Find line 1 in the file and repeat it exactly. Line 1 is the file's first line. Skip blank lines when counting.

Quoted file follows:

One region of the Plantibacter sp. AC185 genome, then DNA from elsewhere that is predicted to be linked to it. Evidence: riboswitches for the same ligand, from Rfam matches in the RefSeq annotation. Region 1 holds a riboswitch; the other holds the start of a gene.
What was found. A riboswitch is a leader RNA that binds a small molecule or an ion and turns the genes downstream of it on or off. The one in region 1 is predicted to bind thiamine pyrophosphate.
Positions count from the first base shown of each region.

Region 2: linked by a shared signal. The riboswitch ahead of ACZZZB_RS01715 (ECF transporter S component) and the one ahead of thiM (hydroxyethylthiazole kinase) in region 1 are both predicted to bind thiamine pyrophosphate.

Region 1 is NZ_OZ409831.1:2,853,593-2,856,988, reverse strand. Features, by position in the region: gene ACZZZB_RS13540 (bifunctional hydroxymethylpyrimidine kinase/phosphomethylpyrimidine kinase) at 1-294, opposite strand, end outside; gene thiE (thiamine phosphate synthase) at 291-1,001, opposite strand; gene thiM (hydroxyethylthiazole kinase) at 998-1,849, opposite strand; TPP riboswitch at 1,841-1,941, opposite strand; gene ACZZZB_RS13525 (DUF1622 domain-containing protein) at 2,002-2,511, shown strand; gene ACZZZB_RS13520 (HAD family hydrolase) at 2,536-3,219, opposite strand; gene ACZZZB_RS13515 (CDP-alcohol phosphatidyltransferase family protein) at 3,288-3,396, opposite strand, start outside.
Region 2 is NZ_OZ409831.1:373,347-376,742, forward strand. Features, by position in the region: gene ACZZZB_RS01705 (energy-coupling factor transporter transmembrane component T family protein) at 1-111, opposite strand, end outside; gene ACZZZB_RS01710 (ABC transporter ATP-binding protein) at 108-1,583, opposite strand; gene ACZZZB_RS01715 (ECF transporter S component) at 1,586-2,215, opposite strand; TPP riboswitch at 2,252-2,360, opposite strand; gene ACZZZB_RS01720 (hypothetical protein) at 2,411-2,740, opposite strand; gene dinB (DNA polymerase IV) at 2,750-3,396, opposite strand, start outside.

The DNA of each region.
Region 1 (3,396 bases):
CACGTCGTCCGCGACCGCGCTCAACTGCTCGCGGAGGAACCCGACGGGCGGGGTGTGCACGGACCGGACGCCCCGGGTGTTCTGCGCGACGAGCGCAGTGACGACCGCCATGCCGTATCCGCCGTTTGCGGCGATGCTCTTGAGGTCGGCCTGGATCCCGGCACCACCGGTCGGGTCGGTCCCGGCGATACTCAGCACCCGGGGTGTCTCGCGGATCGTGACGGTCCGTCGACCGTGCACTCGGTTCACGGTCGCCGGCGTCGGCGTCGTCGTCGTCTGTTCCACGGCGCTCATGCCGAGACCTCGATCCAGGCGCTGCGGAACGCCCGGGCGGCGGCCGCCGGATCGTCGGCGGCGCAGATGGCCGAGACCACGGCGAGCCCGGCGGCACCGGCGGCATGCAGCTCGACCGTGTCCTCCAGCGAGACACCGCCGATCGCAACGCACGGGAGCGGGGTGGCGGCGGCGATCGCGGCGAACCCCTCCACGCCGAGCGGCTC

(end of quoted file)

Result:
One region of the Plantibacter sp. AC185 genome, then DNA from elsewhere that is predicted to be linked to it. Evidence: riboswitches for the same ligand, from Rfam matches in the RefSeq annotation. Region 1 holds a riboswitch; the other holds the start of a gene.